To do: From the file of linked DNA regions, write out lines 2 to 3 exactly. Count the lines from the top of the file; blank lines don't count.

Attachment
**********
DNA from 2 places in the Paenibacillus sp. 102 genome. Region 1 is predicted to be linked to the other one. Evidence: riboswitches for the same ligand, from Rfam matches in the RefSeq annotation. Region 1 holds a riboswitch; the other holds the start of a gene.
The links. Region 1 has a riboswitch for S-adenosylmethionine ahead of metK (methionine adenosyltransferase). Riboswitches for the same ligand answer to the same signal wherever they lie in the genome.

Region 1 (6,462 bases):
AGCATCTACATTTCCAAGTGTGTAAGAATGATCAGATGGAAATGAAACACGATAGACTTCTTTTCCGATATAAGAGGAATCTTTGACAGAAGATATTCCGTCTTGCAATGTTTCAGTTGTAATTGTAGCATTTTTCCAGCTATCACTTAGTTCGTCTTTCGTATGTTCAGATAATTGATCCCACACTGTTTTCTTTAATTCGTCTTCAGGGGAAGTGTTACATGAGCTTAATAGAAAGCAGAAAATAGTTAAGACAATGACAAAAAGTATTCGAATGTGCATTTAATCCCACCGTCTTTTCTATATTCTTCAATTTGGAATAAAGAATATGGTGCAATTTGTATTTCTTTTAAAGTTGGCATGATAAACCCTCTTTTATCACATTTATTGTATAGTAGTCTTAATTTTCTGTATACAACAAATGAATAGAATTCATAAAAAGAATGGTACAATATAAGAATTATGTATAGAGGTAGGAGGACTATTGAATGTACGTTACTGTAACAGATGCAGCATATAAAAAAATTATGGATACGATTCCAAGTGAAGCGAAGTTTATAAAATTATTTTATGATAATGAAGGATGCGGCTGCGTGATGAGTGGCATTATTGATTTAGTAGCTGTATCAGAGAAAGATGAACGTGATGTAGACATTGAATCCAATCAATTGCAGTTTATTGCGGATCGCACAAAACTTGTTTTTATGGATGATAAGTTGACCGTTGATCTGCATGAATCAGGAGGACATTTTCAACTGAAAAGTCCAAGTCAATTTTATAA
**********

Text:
The links. Region 1 has a riboswitch for S-adenosylmethionine ahead of metK (methionine adenosyltransferase). Riboswitches for the same ligand answer to the same signal wherever they lie in the genome.

Region 1 (6,462 bases):